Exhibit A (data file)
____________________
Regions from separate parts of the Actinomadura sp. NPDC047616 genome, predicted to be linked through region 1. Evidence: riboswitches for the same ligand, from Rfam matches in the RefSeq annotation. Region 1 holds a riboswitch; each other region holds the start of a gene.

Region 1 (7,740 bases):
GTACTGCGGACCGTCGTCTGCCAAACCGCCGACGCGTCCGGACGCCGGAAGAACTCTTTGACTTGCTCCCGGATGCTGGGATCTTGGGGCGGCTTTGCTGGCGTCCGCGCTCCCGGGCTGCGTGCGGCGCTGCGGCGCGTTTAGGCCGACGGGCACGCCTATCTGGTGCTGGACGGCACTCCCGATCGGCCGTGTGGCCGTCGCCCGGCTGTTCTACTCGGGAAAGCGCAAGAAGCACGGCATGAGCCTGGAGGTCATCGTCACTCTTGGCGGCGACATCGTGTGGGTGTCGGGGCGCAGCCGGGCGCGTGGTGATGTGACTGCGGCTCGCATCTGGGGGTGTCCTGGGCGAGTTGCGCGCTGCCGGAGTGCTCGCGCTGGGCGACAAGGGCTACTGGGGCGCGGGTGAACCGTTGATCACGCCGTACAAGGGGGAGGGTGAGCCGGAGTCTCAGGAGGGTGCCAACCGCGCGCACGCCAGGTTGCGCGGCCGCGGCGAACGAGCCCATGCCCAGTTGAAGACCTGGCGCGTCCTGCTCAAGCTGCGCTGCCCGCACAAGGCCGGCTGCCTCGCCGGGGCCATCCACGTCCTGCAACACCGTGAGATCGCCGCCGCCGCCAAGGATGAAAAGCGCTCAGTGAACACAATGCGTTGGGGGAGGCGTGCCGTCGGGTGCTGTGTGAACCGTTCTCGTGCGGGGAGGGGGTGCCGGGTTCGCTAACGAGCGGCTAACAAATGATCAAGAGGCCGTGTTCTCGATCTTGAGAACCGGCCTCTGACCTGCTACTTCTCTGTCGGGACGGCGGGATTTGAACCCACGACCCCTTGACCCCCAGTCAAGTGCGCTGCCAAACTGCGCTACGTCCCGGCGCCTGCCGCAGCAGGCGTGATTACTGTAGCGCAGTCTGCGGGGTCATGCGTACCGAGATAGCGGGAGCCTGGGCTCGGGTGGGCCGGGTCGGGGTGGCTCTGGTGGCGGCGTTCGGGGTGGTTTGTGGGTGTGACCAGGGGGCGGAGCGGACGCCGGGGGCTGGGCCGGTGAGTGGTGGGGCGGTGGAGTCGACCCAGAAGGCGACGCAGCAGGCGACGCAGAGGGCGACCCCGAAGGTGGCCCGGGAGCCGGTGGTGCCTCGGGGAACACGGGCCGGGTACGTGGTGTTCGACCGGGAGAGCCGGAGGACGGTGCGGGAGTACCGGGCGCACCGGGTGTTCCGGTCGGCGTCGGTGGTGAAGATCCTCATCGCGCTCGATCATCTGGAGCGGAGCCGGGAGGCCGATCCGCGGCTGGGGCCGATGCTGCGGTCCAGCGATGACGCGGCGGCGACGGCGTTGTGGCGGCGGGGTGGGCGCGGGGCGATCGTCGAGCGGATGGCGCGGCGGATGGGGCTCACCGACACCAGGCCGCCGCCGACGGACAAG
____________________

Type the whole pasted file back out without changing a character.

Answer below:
Regions from separate parts of the Actinomadura sp. NPDC047616 genome, predicted to be linked through region 1. Evidence: riboswitches for the same ligand, from Rfam matches in the RefSeq annotation. Region 1 holds a riboswitch; each other region holds the start of a gene.

Region 1 (7,740 bases):
GTACTGCGGACCGTCGTCTGCCAAACCGCCGACGCGTCCGGACGCCGGAAGAACTCTTTGACTTGCTCCCGGATGCTGGGATCTTGGGGCGGCTTTGCTGGCGTCCGCGCTCCCGGGCTGCGTGCGGCGCTGCGGCGCGTTTAGGCCGACGGGCACGCCTATCTGGTGCTGGACGGCACTCCCGATCGGCCGTGTGGCCGTCGCCCGGCTGTTCTACTCGGGAAAGCGCAAGAAGCACGGCATGAGCCTGGAGGTCATCGTCACTCTTGGCGGCGACATCGTGTGGGTGTCGGGGCGCAGCCGGGCGCGTGGTGATGTGACTGCGGCTCGCATCTGGGGGTGTCCTGGGCGAGTTGCGCGCTGCCGGAGTGCTCGCGCTGGGCGACAAGGGCTACTGGGGCGCGGGTGAACCGTTGATCACGCCGTACAAGGGGGAGGGTGAGCCGGAGTCTCAGGAGGGTGCCAACCGCGCGCACGCCAGGTTGCGCGGCCGCGGCGAACGAGCCCATGCCCAGTTGAAGACCTGGCGCGTCCTGCTCAAGCTGCGCTGCCCGCACAAGGCCGGCTGCCTCGCCGGGGCCATCCACGTCCTGCAACACCGTGAGATCGCCGCCGCCGCCAAGGATGAAAAGCGCTCAGTGAACACAATGCGTTGGGGGAGGCGTGCCGTCGGGTGCTGTGTGAACCGTTCTCGTGCGGGGAGGGGGTGCCGGGTTCGCTAACGAGCGGCTAACAAATGATCAAGAGGCCGTGTTCTCGATCTTGAGAACCGGCCTCTGACCTGCTACTTCTCTGTCGGGACGGCGGGATTTGAACCCACGACCCCTTGACCCCCAGTCAAGTGCGCTGCCAAACTGCGCTACGTCCCGGCGCCTGCCGCAGCAGGCGTGATTACTGTAGCGCAGTCTGCGGGGTCATGCGTACCGAGATAGCGGGAGCCTGGGCTCGGGTGGGCCGGGTCGGGGTGGCTCTGGTGGCGGCGTTCGGGGTGGTTTGTGGGTGTGACCAGGGGGCGGAGCGGACGCCGGGGGCTGGGCCGGTGAGTGGTGGGGCGGTGGAGTCGACCCAGAAGGCGACGCAGCAGGCGACGCAGAGGGCGACCCCGAAGGTGGCCCGGGAGCCGGTGGTGCCTCGGGGAACACGGGCCGGGTACGTGGTGTTCGACCGGGAGAGCCGGAGGACGGTGCGGGAGTACCGGGCGCACCGGGTGTTCCGGTCGGCGTCGGTGGTGAAGATCCTCATCGCGCTCGATCATCTGGAGCGGAGCCGGGAGGCCGATCCGCGGCTGGGGCCGATGCTGCGGTCCAGCGATGACGCGGCGGCGACGGCGTTGTGGCGGCGGGGTGGGCGCGGGGCGATCGTCGAGCGGATGGCGCGGCGGATGGGGCTCACCGACACCAGGCCGCCGCCGACGGACAAG